Whiting clears Red Bull over ‘rubber’ nose

Charlie Whiting has played down claims Red Bull has pushed the rules further than any rival with its supposedly ‘rubber’ front nose.

Video footage of a mechanic removing Sebastian Vettel’s damaged front nose during a recent pitstop caused alarm in the F1 paddock, as the nose appeared to bend, flex and twist as though it was made of rubber. Reports suggested the team, famously led technically by the so-called ‘genius’ Adrian Newey, had pushed the envelope further than ever in the realm of flexible parts. But subsequent reports claimed Red Bull’s nose actually behaved quite normally, given the qualities of the tips of F1 cars’ noses for the FIA crash-test requirements.

Indeed, Charlie Whiting, the FIA’s technical chief, is quoted by Italy’s Autosprint: “What happened with Vettel in Abu Dhabi was an extreme case, because the mechanic grabbed the nose and gave it a twist.

“I am sure that would also happen on any other car,” he added.


Renault suspects supplier to blame for quali debacle

Renault suspects equipment failure caused Sebastian Vettel to be pushed to the back of the grid in Abu Dhabi.

Actually, Red Bull pointed the finger of blame at its French engine supplier, revealing that Renault engineers asked for the German to be stopped at the side of the track after he qualified third last Saturday. Then, when FIA scrutineers could not find the mandatory litre of fuel in the RB8’s tank for sampling, team boss Christian Horner insisted it is Renault’s decision to crunch the numbers for qualifying.

However, Renault’s top F1 engineer Remi Taffin suspects the French marque is actually not to blame.

“We need further investigation,” he is quoted by the Spanish daily AS. “We have checked the numbers, we have looked at what we did with the ‘robot’ and each number says there should have been enough (fuel). Along with the supplier, Red Bull is now checking (the fuel equipment/robot).

“We have checked everything on our side and we have not seen any problems,” added Taffin.


New flexi saga questions ‘rubber Red Bull’

The seemingly never-ending saga about bendy Formula One cars is back in the media spotlight, and as ever championship leader Red Bull is right in the middle.

Multiple videos depicting the front nose of the world champions’ 2012 RB8 car have emerged in the wake of last weekend’s Abu Dhabi grand prix, showing the extreme tip of the front nose section to be apparently made of some sort of ‘rubbery’ material.

The best videos of the ‘rubber’ Red Bull can be seen at:





“Is this legal?” wondered a report by Italian magazine Autosprint, with Tuttosport adding: “Should it (the nose) not be a rigid part?”

Germany’s Auto Motor und Sport journalist Tobias Gruner, however, thinks the controversy is a “false alarm”, because the front 150mm of the nose extremities are “always made a little softer” for the purposes of the FIA’s mandatory crash tests.

But Gruner also acknowledged that engineers from rival teams are similarly analysing the images, with “at least one team” thought to have already contacted the governing body. As ever, right at the heart of the latest technical controversy is Red Bull’s designer Adrian Newey, who was recently labelled a “genius” by McLaren driver Lewis Hamilton.

“His cars are veritable works of art,” agreed British broadcaster Damon Hill, who in 1996 won the championship at the wheel of a Newey-penned Williams. “I don’t want to go too far, but he is the Michelangelo of Formula One,” he added.


Red Bull ‘not involved’ in qualifying fuel debacle

Red Bull has distanced itself from the blame, following Sebastian Vettel’s disastrous qualifying session in Abu Dhabi last weekend.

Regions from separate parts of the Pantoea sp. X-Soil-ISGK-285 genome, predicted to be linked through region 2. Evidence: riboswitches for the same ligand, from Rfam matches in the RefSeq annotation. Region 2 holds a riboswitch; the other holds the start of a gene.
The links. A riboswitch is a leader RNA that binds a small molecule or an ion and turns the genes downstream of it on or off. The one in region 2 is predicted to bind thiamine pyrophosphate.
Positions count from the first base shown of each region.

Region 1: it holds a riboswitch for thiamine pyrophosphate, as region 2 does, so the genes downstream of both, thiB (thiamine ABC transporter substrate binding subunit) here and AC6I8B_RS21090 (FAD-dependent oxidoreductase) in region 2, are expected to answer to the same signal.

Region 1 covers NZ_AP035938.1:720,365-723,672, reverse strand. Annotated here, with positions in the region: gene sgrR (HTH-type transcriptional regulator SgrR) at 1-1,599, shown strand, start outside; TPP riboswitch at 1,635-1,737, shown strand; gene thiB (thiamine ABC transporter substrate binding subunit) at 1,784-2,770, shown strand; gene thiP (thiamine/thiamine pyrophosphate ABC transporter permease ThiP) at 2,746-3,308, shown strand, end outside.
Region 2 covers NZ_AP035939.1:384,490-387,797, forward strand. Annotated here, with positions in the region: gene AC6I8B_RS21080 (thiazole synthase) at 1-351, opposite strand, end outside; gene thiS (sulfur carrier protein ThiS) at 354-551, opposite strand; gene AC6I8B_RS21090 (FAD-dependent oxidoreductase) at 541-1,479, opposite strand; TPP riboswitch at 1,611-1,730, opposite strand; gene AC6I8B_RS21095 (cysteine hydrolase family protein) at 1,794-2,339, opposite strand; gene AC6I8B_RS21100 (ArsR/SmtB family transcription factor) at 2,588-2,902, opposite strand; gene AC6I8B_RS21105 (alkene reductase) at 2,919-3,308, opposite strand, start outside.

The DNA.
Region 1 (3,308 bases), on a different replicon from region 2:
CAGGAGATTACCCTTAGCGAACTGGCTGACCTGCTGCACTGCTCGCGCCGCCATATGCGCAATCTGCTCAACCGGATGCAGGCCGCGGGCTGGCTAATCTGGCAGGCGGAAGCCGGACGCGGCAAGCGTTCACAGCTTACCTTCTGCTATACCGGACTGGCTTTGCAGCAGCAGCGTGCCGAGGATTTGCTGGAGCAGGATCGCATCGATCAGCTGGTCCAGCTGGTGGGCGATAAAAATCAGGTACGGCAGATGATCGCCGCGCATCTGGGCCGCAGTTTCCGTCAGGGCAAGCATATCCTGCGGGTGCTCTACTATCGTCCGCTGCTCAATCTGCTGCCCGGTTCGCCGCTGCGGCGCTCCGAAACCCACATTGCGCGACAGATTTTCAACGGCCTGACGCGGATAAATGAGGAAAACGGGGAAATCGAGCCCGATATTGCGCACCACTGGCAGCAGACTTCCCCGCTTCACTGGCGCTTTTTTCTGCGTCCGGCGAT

Disqualified from the session after scrutineers could not extract the necessary litre of fuel for sampling, the championship leader had been asked to stop the car urgently following advice from engine supplier Renault. It emerges that Renault feared damage to the engine and other systems if Vettel’s RB8 had been left to run completely out of fuel.

“We saw some numbers going down,” said Vettel, “and in order to save the engine, save the pumps in between etcetera, we decided to stop the car, convinced that we had enough fuel in the car to provide a sample.”

So why wasn’t enough fuel put in the car for the decisive qualifying session?

“It’s difficult,” team boss Christian Horner is quoted by Germany’s RTL, “because Renault was sure there was enough fuel in the car. What happens is the engineers for the engine side calculate the amount of fuel to be put into the car. As a team, we (Red Bull) are not involved in it,” he insisted.


Horner blames ‘human error’ for qualifying debacle

Christian Horner has admitted “human error” led to Sebastian Vettel having to start Sunday’s Abu Dhabi grand prix from the back of the field.

After qualifying third in Abu Dhabi, the championship leader was asked by his Red Bull engineer to “stop the car” on the track, apparently with a technical problem. But when the scrutineers tried to extract the mandatory 1-litre fuel sample from the RB8, the pot fell a few hundred millilitres short, resulting in the German’s disqualification.

He started the race from the pitlane, Vettel only rescuing his title lead by charging through the field to third. So what happened at the end of qualifying?

“To be honest, we have no clear answer but I suspect that it was human error,” team boss Horner is quoted by Germany’s Sport1. “Renault gave us a clear statement that we should stop the car. Because we feared that it could be something that damages the engine, we followed their instructions,” he added.

“We had to explain to the stewards why we stopped the car, they accepted our argument, but then we had to give the one litre sample.”

Horner said Renault has not been able to explain why too little fuel was put into the RB8.


F1 teams use foul language to hide secrets

F1 teams and drivers use foul language to hide crucial race tactics and information from their rivals, according to the Guardian newspaper.

The topic of swearing hit the headlines after Sunday’s Abu Dhabi grand prix, when Kimi Raikkonen and Sebastian Vettel both swore during their podium interview with former F1 driver David Coulthard.